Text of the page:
RVA parents discuss opting children out of SOL tests

Published: May. 15, 2014 at 4:28 AM EDT|Updated: May. 23, 2014 at 3:36 AM EDT
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RICHMOND, VA (WWBT) - Parents across the nation are trying to stop their children from taking standardized state tests. That movement is surfacing in Richmond. Parents across RVA are considering opting their child out of taking the SOL test.

The groups RVA Opt Out and Richmond Teachers for Social Justice hosted a meeting for parents Monday evening. Concerns were shared that the focus in the classroom has turned to simply acing a standardized test. Those opposed to SOL tests fear creativity is being drained from teaching, and that children aren't understanding the concepts behind the questions.

It is possible to keep your child from taking SOL tests. Even though schools are required to give the exams, parents can choose to remove their children.

"Schools are mandated by the state, and mandated federally to (administer the tests). But parents are not mandated (to allow their children to take the test)," said Victoria Carll, part of RVA Opt Out.

Carll is a longtime teacher and parent, who decided to keep her child from taking any standardized tests. Carll believes the exams are crippling true learning in the classroom. "(The exams create) a curriculum, an environment where students are taught to the test. They're drilled information."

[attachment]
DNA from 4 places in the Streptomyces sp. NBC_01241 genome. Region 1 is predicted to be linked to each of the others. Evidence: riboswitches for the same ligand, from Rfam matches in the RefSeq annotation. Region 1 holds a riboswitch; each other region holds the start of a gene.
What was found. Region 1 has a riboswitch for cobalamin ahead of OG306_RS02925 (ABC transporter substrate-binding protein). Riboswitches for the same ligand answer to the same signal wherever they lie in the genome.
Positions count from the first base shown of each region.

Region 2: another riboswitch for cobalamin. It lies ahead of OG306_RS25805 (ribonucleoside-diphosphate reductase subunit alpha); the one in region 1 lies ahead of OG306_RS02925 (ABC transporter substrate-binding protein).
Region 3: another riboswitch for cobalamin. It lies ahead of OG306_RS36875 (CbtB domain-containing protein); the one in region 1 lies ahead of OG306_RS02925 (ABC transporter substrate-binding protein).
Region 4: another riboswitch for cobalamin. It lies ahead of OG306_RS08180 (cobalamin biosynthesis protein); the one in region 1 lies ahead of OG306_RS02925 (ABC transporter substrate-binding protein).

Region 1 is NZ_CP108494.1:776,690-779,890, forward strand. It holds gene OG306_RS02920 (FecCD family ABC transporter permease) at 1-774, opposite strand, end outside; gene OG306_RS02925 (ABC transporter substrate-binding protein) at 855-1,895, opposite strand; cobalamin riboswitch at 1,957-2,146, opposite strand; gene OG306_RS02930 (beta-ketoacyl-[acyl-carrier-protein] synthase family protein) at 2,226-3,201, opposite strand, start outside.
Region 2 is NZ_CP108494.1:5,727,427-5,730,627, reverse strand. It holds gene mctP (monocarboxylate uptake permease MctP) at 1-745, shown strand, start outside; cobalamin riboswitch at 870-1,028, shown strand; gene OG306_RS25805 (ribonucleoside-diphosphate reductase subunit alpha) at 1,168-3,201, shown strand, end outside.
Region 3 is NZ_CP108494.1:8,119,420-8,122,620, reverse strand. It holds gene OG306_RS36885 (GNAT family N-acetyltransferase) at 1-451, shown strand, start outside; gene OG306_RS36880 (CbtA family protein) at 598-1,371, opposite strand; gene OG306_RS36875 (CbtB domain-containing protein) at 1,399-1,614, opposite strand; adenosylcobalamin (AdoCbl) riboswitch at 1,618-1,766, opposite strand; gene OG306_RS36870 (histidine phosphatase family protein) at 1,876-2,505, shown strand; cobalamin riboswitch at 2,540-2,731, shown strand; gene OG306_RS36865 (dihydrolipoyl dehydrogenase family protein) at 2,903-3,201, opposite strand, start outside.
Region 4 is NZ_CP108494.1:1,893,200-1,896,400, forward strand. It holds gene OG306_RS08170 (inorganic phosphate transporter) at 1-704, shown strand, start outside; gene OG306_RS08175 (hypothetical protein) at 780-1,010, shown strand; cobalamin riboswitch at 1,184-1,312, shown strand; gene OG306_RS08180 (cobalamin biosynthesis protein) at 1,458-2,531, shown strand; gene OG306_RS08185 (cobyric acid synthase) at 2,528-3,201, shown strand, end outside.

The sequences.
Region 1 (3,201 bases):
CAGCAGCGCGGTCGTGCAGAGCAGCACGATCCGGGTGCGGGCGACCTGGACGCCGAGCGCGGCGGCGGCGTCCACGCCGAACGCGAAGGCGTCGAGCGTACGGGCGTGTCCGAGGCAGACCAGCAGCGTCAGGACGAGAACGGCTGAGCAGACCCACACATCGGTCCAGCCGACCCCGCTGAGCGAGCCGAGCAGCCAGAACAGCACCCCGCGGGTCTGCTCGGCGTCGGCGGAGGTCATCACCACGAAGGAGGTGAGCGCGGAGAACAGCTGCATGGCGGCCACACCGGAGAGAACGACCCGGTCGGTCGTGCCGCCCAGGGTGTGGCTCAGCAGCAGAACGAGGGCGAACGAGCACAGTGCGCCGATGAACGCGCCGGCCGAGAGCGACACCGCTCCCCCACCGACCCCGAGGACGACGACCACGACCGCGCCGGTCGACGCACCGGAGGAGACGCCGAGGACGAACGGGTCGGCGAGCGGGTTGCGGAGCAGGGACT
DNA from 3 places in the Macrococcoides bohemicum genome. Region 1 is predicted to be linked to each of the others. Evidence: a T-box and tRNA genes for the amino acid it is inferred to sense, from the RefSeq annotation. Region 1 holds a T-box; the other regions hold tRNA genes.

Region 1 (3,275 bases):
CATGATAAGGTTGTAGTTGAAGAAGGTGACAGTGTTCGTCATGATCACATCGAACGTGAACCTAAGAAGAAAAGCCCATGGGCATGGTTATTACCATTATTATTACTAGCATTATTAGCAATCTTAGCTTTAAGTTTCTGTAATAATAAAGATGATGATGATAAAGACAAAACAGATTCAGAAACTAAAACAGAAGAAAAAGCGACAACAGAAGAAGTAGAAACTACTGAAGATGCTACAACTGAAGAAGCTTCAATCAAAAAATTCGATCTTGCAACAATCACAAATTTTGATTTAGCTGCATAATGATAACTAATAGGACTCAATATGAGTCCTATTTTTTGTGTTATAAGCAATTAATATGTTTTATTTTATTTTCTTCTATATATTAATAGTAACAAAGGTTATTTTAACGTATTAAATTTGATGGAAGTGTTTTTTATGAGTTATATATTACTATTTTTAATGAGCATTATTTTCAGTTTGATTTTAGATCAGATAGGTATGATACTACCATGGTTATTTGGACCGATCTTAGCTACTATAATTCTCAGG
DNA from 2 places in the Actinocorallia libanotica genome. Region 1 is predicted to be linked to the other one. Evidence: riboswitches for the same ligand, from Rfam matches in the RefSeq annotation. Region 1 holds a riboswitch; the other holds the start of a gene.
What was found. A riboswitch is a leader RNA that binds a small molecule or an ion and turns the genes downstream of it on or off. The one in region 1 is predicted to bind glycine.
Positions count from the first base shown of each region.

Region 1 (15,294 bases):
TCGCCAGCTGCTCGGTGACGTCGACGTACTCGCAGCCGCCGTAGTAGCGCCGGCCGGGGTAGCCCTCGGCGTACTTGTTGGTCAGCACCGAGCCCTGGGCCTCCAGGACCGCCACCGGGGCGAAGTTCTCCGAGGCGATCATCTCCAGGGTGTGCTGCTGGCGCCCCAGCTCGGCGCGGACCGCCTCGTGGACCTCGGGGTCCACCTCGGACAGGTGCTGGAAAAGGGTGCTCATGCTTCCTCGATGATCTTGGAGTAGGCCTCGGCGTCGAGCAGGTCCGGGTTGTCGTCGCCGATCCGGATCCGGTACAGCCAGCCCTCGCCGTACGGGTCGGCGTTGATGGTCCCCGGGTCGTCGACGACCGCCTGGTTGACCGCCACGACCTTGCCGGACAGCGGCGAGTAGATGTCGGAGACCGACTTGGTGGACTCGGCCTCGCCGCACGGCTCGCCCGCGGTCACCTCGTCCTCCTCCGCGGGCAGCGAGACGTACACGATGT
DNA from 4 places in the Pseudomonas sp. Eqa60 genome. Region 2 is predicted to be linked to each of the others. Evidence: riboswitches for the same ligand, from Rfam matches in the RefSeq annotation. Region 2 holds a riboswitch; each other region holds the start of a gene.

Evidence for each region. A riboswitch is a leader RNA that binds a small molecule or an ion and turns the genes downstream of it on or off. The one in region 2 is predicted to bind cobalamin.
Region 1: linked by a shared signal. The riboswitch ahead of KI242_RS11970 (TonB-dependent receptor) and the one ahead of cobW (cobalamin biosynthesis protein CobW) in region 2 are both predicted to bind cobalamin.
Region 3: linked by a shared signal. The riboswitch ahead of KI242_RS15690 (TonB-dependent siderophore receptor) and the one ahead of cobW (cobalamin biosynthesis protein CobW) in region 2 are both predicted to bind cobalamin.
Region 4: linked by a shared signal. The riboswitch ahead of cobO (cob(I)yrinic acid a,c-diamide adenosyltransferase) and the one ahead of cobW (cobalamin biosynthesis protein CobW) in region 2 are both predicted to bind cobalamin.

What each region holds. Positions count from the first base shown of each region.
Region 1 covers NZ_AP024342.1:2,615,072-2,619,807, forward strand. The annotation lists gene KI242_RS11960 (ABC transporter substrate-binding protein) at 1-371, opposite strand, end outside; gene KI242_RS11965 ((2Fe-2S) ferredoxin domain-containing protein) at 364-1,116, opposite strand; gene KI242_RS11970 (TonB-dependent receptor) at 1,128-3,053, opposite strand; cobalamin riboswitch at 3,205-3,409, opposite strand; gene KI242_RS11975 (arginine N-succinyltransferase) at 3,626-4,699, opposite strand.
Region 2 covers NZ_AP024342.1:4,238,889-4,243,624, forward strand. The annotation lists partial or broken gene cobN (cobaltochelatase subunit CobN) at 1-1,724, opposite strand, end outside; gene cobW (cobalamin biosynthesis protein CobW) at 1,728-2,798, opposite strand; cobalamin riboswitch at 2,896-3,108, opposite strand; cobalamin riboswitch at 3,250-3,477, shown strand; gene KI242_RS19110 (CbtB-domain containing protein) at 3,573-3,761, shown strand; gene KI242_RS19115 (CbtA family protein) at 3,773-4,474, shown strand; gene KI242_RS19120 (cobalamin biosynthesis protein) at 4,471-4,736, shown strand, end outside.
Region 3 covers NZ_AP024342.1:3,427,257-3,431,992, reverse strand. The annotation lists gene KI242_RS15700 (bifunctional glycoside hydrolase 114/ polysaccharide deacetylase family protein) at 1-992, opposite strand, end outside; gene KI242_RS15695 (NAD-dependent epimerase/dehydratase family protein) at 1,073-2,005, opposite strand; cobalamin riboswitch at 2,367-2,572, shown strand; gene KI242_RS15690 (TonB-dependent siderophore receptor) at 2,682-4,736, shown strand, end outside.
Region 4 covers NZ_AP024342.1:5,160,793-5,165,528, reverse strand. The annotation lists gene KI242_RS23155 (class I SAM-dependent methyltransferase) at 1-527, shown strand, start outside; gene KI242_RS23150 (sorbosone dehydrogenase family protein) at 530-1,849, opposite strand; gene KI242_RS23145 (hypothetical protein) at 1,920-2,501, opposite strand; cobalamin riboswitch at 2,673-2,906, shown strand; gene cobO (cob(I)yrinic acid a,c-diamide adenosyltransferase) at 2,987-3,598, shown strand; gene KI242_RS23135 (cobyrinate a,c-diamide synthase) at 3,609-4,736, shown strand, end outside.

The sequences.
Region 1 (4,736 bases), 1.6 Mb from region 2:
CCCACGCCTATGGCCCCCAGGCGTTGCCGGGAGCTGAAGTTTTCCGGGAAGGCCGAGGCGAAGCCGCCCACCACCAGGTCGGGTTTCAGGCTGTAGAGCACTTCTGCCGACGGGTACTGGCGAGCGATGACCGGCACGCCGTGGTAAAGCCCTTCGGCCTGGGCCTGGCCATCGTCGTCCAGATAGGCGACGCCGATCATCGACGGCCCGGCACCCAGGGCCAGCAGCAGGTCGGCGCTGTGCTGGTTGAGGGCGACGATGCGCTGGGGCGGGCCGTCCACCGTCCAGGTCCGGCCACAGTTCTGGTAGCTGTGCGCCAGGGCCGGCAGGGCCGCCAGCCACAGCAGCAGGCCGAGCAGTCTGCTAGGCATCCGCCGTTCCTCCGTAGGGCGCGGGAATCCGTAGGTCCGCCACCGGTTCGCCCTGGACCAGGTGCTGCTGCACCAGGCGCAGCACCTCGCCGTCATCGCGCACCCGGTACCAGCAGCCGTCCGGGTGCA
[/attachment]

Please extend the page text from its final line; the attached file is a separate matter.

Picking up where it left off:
Henrico parent George Bayer says he sees the same pattern in his child's elementary school.

"It's hamstringing our teachers. They can't really teach the lessons in a way that the children are really able to understand the concepts. They're just being taught to take this test," added Bayer.

The Virginia Department of Education's spokesperson, Charles Pyle, says SOL tests are critical to assessing student learning and performance, for parents and officials.

"The state looks at the information from the SOL tests to identify schools that need assistance," said Pyle.

Schools can also lose points towards accreditation, if students skip the exam.

"That's not my concern as a parent. My concern is that our children are being educated properly to the best that we can do," continued Bayer.

Virginia students take about five SOL tests a year. RVA Opt Out plans to meet again, Monday, May 19th, at 6 p.m. at the Unity of Richmond Church, to raise more awareness about its position against SOL testing.

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